Utilizing a minimally invasive procedure, the WATCHMAN is inserted via a thin tube into the left atrial appendage, the major source of blood clots in patients with atrial fibrillation, clots that can be deadly if they break loose and enter the blood stream. Just 21 to 33 millimeters in diameter, the WATCHMAN is a self-expanding device with a metal frame and permeable polyester fabric cover that allows blood to flow.

         The device continues to be under review by the Food and Drug Administration, and three advisory committees have recommended its approval, most recently last month. Dr. Doshi was one of three physician experts who presented findings in October at the FDA panel meeting in Washington, D.C.

         Successful implantation of the WATCHMAN continues Providence Saint John’s stance as a leader in cardiology and electrophysiology, with expertise in historic cardiac firsts, including the world’s first open heart surgery and the country’s first use of a laser balloon in an electrophysiological procedure known as atrial fibrillation ablation. 

About Providence Health & Services: Providence Health & Services, Southern California, is a Catholic not-for-profit, mission-driven healthcare system. Providence Southern California operates six award-winning hospitals and a comprehensive, fully-integrated network of primary care clinics, urgent care centers, home care, TrinityCare and TrinityKids Care hospice as well as Providence High School. Providence is anchored locally by Providence Holy Cross Medical Center in Mission Hills, Providence Saint Joseph Medical Center in Burbank, Providence Saint John’s Health Center in Santa Monica, Providence Tarzana Medical Center and Providence Little Company of Mary Medical Centers in Torrance and San Pedro. With more than 3,400 physicians, Providence provides coordinated primary and specialty care through an array of physician groups and individual providers including Providence Medical Institute and physician groups in the South Bay, the West Valley and Santa Clarita. Providence affiliate, Facey Medical Group, provides primary and specialized care in the San Fernando, Santa Clarita and San Gabriel valleys. For more information, visit California.providence.org.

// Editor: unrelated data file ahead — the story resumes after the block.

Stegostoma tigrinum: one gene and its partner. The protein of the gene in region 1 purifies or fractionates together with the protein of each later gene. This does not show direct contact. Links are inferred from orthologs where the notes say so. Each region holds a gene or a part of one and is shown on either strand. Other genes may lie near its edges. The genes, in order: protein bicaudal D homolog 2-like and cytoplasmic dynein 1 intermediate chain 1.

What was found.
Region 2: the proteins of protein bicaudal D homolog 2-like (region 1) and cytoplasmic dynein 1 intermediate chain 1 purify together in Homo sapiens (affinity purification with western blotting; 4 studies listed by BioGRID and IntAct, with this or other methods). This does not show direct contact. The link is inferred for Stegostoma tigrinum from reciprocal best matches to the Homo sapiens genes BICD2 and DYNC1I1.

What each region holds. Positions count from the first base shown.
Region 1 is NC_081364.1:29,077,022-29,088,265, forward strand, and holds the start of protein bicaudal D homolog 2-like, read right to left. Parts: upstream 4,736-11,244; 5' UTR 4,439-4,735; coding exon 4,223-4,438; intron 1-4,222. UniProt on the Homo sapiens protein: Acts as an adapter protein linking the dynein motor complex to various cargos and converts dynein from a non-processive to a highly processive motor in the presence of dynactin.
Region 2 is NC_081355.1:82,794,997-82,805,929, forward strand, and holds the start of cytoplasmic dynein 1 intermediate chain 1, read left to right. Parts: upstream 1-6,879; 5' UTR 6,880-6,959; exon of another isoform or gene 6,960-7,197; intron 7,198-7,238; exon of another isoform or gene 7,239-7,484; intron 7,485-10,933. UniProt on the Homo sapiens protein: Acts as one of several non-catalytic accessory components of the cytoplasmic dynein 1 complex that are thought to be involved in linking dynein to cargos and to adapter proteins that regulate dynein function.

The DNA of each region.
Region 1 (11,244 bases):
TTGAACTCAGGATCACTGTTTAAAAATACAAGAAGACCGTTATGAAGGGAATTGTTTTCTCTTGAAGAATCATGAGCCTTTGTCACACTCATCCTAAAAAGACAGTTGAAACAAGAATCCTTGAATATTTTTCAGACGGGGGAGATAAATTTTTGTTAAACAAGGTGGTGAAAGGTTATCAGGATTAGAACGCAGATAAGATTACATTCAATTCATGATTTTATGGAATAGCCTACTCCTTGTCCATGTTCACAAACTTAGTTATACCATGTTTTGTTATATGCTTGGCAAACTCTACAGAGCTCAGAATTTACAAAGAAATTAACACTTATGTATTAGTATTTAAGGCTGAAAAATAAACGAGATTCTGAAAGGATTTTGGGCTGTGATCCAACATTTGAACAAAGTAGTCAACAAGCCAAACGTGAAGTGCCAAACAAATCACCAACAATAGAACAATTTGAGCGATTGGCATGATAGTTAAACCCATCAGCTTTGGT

The results of a four-year study that included Providence Saint John’s Health Center cardiologists and compared a tiny implant in the heart to oral blood-thinning medication to treat irregular heartbeats were published this week in the prestigious Journal of the American Medical Association.